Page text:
French dropouts cost time

Saturday, 18 June 2011

French puncture

A tiny detail for today but sometimes that’s what the Inner Ring is all about. French teams take longer to change wheels in the event of a front wheel puncture than other teams.

It’s because French law requires all bikes, including those taking part in a race, to keep the so-called “lawyers lips” on the fork drop outs. These tiny tabs on the end of the forks stop a wheel popping out in case the quick-release skewer comes undone and you have to unscrew the skewer a few turns to open it. A not-so quick release.

Lawyers lips

Fork in hell, look at that

Consequently many riders file them down, including almost every pro team.. except the French ones. Once these tabs are removed, a punctured front wheel can be removed in two seconds and the new one can be put in place and the skewer clamped in place within a few more seconds. Done right, a front wheel change happens in less than 10 seconds. But the French team mechanics have to undo the skewer, unscrew and above all, screw the new wheel in place before clamping the quick release. With practice the time penalty is hardly noticeable but it exists. The next time you see a mechanic toying with a front wheel on a French team, you know why.

Starr June 18, 2011 at 10:17 am

Holy poop, I cannot imagine the French teams are actually following that rule.

I would imagine the rider himself would have the foresight to release the front wheel before the mechanic got there, thus saving a step.

Bomsie June 18, 2011 at 11:18 am

This is why I love the Inrng!

Nick June 18, 2011 at 1:12 pm

I’m with Starr. Why a rider cannot have the front wheel ready is beyond me.

Same as having the rear in the 11 and front on the 53 to a rear wheel change. Have a look though in the next race and note how many do this. For those that don’t they, most times, take longer to change the wheel.

Oliver June 18, 2011 at 1:16 pm

Those tabs are there for a reason: they save folks from crashes, injury or death. The faster you ride, the more devastating the accident can be so it makes sense pro should follow it.
Just the other day the mechanic I go to forgot to tighten the front release clamp and I rode it as is. Thank god for the lawyer lips!
Everyone makes mistakes, even pros — those pejoratively named lawyer lips are a very real safety net.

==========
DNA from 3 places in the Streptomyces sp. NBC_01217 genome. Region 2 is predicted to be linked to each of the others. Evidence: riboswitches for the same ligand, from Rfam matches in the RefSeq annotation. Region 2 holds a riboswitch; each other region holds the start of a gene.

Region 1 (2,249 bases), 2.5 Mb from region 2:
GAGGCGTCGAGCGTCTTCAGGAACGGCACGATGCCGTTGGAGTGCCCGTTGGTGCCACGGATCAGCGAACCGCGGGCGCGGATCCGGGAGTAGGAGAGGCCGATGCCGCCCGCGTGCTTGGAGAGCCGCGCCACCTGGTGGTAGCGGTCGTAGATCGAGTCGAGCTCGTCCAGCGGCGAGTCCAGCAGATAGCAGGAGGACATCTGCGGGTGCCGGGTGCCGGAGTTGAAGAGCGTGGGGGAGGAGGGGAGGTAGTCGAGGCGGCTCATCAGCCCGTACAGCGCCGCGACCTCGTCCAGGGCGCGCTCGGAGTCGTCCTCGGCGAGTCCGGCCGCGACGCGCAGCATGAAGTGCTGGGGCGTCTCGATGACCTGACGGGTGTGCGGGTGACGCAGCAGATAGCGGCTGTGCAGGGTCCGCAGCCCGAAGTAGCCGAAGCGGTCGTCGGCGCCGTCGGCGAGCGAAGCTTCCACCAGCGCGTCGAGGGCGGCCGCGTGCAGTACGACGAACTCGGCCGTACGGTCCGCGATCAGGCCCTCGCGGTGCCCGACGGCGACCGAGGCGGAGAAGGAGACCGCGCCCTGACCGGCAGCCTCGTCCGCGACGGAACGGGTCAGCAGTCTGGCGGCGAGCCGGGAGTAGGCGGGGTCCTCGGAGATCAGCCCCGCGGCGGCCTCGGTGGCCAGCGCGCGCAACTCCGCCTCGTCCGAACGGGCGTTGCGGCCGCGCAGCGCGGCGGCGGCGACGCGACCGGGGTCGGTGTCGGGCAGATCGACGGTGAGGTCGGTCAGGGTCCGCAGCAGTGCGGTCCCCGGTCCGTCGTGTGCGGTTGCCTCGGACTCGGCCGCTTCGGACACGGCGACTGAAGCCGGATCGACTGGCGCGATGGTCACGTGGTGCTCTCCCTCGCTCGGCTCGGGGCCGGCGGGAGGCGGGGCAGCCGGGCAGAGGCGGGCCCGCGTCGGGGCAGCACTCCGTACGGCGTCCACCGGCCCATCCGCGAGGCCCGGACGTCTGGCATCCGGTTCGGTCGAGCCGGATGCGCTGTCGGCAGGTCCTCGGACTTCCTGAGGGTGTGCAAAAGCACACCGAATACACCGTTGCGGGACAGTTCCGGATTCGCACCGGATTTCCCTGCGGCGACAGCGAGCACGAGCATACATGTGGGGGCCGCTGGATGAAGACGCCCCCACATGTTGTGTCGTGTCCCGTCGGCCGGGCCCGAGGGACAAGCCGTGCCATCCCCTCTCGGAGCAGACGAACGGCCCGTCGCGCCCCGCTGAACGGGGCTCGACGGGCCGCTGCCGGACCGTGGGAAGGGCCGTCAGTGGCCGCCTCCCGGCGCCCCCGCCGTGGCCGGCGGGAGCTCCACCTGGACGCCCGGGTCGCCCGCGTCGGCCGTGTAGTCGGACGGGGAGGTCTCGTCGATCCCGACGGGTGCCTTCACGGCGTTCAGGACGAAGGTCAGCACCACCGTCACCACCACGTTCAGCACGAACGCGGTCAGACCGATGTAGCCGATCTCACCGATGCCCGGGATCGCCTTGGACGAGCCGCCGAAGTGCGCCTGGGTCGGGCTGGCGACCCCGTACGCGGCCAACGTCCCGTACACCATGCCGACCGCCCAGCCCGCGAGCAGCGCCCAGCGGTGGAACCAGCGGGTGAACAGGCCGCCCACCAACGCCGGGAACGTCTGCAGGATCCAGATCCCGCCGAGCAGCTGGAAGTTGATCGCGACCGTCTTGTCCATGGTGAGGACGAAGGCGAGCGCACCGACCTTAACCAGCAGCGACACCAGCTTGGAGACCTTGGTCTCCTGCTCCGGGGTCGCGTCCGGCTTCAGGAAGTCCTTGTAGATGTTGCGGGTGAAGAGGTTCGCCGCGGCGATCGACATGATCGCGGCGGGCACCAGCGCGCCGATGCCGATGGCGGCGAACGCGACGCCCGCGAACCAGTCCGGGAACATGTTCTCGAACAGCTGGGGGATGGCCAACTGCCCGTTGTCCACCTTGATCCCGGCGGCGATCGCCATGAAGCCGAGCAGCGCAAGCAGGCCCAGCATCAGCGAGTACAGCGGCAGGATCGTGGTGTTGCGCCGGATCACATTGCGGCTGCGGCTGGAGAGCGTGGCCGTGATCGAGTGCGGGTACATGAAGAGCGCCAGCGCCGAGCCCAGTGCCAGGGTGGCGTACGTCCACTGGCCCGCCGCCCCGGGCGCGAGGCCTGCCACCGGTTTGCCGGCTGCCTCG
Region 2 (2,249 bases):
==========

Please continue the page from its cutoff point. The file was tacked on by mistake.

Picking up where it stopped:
Folks wailing against these thing that they are being, tough, cool, macho, or efficient (think of that on your hospital bed!) but really they are no more enlightened then the old cab driver refusing to put his seat belt on.

Velonista June 18, 2011 at 1:52 pm

In light of Michael Barry’s op-ed piece earlier this week, I wonder if riders/teams/UCI might come around and follow the French practice, which seems to have safety and riders’ well-being in mind.

Nick June 18, 2011 at 1:58 pm

The heading should really be ‘French riders cost themselves time’.

I agree with the above, annoying the tabs might be however there’s good reason for their presence.

Paul June 18, 2011 at 3:39 pm

Oliver, I understand your point, but it’s essentially the same as saying that accidents happen, therefore Formula 1 should be banned. Pro teams and mechanics tend to use quick releases that are very robust (like internal cam shimano, mavic and campy) and also tend to use what many would consider excessive force in the act of closing them. This is very different to what many consumers do.

Further, steel forks never had tabs and I can’t recall wheels falling out. The introduction of tabs has much more to do with absurdly litigious markets like the USA than it does with any risk of a wheel coming loose if installed properly.

Also, while some riders do remove wheels for changes, many do not because they are instructed by their mechanics not to. It can be very difficult to replace a wheel when a rider has half started a job, or in the heat of the moment made a mistake like knock a brake caliper or the like. Many riders are under instructions to signal front or rear (left hand up means front) change to 39/11, release brakes and do no more, unless there is a rider on the team who needs a wheel and support is not present.

LeBurger June 18, 2011 at 5:44 pm

I thought the lawyer lips were required by the American market?
Are they required in France too? Or are the French pros the only ones who don’t file them off?

JustJoshinYa June 18, 2011 at 7:33 pm

So that’s why they haven’t won a Tour since Hinault…

bikecellar June 18, 2011 at 8:54 pm

As an old roadie I filed the lips from my forks, including my mountain bikes, what do I need such OTT safety stuff for? I know how to do up a QR. BIG mistake, popping a wheelie for a surface transition on the way to work on a track on a ATB how suprised was I to see my front wheel ahead of me “doing it’s own thing” bowling along, a split second before the face plant knocked me out. How? I don’t know, Just happened the once in 40yrs of cycling but I reckon unless your racing, leave the lips alone. I now use allen key QR’s on some of my bikes (they come in bling colours, nice.)

TomC June 18, 2011 at 9:05 pm

This sort of detail is why Inrng is so good. It’s just the sort of thing that other blogs wouldn’t notice/think twice about but it makes the reader that little bit more informed and therefore involved. Chapeau Inrng!

regsf June 18, 2011 at 9:20 pm

Originally these tabs came into requirement by the Consumer Product Safety Commission CPSC in the United States. What other country in the world has such a litigious society? These clowns were the same organization that required Campy to bend their QR skewer levers so the potentially protruding lever would not kill you. Obviously it’s easier to manufacturers to capitulate to the US market that produce products specific for that market. Curiously I wonder what Mavic’s position is on this as they do neutral support for the biggest Euro races. I’m surprised to hear this and will ask the FDJ mechanics when I see them this summer. First thing I did on my TIME bicycles was file these buggers off.